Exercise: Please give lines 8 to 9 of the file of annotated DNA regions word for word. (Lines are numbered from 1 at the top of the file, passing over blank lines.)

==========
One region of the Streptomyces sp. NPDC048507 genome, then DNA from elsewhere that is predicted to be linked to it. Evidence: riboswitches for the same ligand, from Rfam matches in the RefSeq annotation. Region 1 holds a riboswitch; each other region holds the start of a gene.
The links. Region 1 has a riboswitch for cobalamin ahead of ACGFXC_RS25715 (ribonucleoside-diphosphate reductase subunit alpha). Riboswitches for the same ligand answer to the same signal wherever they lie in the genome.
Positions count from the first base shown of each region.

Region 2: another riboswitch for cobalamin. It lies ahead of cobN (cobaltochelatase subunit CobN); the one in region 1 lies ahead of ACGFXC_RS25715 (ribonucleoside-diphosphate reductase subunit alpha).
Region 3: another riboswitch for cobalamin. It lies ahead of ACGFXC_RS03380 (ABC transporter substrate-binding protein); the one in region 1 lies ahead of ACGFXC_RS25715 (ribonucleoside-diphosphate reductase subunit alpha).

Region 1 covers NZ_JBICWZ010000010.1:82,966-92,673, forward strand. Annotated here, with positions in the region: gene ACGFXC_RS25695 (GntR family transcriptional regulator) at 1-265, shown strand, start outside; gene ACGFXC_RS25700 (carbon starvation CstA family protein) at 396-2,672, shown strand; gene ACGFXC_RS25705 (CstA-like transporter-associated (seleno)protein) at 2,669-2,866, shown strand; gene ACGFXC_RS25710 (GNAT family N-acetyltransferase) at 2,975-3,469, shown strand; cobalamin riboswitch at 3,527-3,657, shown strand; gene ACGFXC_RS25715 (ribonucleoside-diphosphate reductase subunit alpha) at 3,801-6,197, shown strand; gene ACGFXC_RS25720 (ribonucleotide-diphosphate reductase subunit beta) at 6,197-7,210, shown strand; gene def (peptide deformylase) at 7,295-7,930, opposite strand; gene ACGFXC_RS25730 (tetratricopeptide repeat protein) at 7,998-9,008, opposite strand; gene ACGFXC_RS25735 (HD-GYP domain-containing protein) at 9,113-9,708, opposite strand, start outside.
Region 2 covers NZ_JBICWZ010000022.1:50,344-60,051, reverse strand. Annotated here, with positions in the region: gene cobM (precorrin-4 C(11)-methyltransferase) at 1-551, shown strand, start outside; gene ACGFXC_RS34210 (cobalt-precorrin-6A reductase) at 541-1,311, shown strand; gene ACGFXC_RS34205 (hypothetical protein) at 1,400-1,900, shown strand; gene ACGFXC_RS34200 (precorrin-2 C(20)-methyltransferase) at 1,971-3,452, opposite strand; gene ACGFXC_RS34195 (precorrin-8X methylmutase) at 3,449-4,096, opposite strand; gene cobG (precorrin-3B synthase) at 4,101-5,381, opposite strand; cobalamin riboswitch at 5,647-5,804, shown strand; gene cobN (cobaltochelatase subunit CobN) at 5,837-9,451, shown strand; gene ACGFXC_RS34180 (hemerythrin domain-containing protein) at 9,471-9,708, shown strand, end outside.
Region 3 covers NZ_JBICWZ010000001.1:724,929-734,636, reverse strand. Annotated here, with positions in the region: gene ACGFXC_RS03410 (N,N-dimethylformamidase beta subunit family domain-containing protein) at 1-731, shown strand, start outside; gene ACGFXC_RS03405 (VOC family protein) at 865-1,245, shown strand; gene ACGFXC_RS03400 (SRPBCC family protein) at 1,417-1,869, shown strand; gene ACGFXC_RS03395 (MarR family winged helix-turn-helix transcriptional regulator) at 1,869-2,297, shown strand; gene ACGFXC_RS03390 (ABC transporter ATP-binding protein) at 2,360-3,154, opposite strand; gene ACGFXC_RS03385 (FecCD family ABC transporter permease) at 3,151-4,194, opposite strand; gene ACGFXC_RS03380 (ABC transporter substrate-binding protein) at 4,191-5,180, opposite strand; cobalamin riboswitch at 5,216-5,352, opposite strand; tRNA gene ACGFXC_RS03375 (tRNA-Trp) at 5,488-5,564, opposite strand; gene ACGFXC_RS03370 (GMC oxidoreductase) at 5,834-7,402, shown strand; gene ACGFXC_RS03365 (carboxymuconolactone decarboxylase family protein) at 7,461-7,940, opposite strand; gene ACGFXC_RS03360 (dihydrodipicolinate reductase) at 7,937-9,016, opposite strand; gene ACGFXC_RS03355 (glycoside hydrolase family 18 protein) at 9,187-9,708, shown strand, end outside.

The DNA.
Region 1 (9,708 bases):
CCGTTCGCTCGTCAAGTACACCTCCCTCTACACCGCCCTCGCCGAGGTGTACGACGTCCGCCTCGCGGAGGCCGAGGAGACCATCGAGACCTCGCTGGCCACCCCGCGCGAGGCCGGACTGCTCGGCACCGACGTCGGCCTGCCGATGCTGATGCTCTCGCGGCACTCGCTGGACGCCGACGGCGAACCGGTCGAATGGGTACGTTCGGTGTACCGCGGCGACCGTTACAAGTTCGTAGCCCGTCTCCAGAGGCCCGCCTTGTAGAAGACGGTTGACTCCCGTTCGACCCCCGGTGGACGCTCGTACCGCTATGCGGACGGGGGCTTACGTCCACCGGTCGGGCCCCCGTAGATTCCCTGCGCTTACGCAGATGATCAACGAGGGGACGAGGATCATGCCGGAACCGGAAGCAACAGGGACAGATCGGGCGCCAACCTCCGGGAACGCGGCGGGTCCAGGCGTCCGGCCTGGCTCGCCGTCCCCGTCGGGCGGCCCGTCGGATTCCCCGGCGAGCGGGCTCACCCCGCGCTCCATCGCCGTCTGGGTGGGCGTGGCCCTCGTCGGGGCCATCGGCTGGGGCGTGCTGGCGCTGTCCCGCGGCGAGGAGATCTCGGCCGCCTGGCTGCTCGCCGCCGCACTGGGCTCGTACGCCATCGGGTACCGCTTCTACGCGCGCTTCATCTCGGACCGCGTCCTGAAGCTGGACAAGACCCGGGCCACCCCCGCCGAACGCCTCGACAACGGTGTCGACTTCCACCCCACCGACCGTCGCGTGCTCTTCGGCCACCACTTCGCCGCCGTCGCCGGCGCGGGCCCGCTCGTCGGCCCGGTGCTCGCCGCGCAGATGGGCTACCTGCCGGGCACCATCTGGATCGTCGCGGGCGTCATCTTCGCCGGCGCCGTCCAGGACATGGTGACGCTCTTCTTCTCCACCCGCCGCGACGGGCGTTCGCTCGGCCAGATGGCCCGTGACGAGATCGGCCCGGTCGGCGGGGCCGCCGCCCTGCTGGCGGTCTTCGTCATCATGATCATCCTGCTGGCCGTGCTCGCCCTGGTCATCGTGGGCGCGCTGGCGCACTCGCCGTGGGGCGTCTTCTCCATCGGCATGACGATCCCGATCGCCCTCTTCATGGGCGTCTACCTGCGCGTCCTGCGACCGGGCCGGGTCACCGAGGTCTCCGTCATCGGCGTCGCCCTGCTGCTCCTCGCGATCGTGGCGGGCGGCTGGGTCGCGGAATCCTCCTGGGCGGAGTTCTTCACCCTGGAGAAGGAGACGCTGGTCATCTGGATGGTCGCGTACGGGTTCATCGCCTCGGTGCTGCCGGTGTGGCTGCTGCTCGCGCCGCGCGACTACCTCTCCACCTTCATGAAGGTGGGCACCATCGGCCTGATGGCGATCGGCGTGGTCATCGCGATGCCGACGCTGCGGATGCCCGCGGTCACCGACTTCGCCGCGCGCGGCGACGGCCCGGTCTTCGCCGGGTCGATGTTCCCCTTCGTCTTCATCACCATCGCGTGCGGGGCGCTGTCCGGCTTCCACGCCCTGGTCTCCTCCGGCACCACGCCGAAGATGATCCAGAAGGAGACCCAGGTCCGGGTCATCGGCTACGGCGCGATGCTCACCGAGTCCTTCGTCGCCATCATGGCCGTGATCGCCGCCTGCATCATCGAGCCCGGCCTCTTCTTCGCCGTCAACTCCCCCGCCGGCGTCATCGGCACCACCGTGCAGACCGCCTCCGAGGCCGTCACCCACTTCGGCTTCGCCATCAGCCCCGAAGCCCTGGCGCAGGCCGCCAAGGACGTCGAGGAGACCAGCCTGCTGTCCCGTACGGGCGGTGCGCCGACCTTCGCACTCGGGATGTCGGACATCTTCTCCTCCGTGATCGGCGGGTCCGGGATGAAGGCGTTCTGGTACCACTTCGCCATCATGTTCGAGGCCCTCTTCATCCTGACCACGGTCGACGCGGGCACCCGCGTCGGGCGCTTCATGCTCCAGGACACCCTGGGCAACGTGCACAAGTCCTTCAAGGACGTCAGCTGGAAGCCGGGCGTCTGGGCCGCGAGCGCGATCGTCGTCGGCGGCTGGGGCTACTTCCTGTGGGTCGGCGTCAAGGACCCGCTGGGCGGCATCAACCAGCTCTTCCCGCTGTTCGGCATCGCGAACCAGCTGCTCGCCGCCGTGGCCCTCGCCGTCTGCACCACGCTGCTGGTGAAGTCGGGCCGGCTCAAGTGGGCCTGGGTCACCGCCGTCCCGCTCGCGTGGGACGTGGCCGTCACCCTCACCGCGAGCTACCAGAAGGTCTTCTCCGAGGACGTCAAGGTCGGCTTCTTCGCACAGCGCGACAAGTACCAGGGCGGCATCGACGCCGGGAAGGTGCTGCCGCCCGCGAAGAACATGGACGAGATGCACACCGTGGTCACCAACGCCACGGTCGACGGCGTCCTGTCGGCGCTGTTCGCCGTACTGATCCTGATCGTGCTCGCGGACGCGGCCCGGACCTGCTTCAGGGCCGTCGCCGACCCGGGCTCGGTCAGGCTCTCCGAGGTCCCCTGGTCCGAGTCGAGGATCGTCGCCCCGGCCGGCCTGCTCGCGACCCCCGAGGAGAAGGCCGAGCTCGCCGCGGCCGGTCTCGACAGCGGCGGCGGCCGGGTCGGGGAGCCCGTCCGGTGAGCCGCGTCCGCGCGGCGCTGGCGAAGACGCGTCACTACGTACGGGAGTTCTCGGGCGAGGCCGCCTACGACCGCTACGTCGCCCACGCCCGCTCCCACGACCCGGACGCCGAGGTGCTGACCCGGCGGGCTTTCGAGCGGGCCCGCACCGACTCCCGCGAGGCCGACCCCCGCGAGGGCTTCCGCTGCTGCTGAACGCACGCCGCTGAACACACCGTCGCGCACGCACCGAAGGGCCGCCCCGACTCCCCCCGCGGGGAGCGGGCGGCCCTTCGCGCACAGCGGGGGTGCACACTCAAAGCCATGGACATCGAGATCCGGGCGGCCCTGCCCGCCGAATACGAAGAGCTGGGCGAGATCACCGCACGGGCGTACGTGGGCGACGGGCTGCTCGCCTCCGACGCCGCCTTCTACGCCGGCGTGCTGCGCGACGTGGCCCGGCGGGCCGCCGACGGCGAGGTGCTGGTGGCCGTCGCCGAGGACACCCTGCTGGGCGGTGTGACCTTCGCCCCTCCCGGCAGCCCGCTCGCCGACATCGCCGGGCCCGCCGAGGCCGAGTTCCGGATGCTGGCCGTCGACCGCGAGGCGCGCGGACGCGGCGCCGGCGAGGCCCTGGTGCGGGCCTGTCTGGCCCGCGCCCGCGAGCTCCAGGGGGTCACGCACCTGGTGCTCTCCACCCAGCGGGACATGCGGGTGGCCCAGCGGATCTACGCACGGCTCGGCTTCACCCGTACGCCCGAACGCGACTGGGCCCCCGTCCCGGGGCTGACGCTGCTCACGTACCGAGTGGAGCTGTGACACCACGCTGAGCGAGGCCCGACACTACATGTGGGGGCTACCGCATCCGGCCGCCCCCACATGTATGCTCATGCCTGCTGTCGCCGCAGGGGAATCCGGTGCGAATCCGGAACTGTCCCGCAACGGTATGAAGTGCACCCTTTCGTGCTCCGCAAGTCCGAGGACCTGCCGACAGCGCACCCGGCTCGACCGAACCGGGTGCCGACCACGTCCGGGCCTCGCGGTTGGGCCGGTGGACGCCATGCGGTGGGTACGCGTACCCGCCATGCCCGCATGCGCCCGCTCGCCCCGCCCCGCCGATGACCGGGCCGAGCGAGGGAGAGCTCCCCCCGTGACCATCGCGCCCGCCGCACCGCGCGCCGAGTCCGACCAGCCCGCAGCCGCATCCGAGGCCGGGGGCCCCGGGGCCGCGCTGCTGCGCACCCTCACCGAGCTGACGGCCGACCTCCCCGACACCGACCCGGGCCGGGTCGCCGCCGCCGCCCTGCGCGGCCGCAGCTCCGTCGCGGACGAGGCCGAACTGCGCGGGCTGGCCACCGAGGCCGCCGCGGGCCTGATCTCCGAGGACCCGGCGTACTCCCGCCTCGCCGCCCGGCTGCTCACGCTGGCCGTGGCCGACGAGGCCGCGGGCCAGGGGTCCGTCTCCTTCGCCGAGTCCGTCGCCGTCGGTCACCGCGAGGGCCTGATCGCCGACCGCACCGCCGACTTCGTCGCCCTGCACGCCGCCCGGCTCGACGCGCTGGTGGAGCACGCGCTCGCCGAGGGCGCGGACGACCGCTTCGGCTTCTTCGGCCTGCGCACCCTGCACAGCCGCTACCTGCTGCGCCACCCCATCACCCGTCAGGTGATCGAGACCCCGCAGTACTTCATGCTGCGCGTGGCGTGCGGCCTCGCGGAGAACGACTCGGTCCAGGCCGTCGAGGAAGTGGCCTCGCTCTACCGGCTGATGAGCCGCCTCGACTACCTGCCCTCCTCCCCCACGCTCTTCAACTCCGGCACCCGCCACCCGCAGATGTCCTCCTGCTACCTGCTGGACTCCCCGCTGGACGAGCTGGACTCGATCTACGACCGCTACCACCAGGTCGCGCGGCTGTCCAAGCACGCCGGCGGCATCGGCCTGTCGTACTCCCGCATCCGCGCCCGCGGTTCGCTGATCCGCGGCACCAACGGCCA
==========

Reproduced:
Region 3 covers NZ_JBICWZ010000001.1:724,929-734,636, reverse strand. Annotated here, with positions in the region: gene ACGFXC_RS03410 (N,N-dimethylformamidase beta subunit family domain-containing protein) at 1-731, shown strand, start outside; gene ACGFXC_RS03405 (VOC family protein) at 865-1,245, shown strand; gene ACGFXC_RS03400 (SRPBCC family protein) at 1,417-1,869, shown strand; gene ACGFXC_RS03395 (MarR family winged helix-turn-helix transcriptional regulator) at 1,869-2,297, shown strand; gene ACGFXC_RS03390 (ABC transporter ATP-binding protein) at 2,360-3,154, opposite strand; gene ACGFXC_RS03385 (FecCD family ABC transporter permease) at 3,151-4,194, opposite strand; gene ACGFXC_RS03380 (ABC transporter substrate-binding protein) at 4,191-5,180, opposite strand; cobalamin riboswitch at 5,216-5,352, opposite strand; tRNA gene ACGFXC_RS03375 (tRNA-Trp) at 5,488-5,564, opposite strand; gene ACGFXC_RS03370 (GMC oxidoreductase) at 5,834-7,402, shown strand; gene ACGFXC_RS03365 (carboxymuconolactone decarboxylase family protein) at 7,461-7,940, opposite strand; gene ACGFXC_RS03360 (dihydrodipicolinate reductase) at 7,937-9,016, opposite strand; gene ACGFXC_RS03355 (glycoside hydrolase family 18 protein) at 9,187-9,708, shown strand, end outside.

The DNA.